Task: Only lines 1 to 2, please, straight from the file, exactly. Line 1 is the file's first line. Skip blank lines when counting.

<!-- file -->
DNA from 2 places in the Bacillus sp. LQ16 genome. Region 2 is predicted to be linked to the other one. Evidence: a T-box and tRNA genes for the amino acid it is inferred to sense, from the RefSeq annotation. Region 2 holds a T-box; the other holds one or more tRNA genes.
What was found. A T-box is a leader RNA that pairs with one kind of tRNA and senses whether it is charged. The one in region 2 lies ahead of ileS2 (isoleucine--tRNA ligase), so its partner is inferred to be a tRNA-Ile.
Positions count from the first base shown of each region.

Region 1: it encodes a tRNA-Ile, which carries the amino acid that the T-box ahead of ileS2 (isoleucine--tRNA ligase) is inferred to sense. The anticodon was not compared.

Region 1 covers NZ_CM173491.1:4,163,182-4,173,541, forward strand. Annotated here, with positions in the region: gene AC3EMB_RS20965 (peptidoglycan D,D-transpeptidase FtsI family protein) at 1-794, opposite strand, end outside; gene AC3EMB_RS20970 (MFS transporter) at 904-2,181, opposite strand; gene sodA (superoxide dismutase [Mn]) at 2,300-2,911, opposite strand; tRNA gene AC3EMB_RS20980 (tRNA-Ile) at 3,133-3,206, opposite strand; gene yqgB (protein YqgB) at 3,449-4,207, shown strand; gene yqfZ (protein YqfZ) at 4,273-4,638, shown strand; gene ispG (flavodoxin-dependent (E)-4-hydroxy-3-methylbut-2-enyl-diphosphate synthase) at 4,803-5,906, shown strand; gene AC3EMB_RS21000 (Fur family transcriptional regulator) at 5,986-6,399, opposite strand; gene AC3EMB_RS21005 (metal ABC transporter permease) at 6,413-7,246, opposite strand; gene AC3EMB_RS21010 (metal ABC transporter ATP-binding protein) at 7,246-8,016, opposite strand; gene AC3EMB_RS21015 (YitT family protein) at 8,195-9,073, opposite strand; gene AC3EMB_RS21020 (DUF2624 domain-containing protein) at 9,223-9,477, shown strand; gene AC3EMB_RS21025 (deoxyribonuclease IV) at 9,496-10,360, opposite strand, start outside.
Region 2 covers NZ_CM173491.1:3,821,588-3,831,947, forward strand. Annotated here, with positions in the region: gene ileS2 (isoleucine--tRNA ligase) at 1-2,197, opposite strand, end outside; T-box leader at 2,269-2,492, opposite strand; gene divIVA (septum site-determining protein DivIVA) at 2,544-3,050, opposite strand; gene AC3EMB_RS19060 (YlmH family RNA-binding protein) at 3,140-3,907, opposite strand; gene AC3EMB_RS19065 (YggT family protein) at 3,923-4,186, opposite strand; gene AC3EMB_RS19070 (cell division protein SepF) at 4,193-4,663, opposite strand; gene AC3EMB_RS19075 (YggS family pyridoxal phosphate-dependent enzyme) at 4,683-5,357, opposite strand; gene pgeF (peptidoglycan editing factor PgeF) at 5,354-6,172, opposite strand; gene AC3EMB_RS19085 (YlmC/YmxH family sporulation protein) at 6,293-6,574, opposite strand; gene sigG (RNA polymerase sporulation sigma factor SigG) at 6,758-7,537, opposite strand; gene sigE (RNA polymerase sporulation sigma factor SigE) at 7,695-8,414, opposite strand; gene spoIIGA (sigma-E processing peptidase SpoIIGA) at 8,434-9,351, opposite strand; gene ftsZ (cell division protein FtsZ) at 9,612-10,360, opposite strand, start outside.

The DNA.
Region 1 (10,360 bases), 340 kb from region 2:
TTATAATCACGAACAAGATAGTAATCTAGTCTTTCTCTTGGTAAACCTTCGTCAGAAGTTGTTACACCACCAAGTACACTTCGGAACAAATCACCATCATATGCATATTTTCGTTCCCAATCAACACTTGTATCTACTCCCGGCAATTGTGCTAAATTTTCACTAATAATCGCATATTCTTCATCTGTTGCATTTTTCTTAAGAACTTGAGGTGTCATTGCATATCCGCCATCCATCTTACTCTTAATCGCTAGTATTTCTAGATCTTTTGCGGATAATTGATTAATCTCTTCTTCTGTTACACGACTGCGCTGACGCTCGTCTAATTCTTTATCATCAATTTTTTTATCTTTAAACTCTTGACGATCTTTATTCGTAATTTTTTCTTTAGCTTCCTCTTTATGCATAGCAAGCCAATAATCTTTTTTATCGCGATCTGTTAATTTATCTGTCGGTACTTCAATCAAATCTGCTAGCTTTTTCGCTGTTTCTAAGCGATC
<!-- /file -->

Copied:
DNA from 2 places in the Bacillus sp. LQ16 genome. Region 2 is predicted to be linked to the other one. Evidence: a T-box and tRNA genes for the amino acid it is inferred to sense, from the RefSeq annotation. Region 2 holds a T-box; the other holds one or more tRNA genes.
What was found. A T-box is a leader RNA that pairs with one kind of tRNA and senses whether it is charged. The one in region 2 lies ahead of ileS2 (isoleucine--tRNA ligase), so its partner is inferred to be a tRNA-Ile.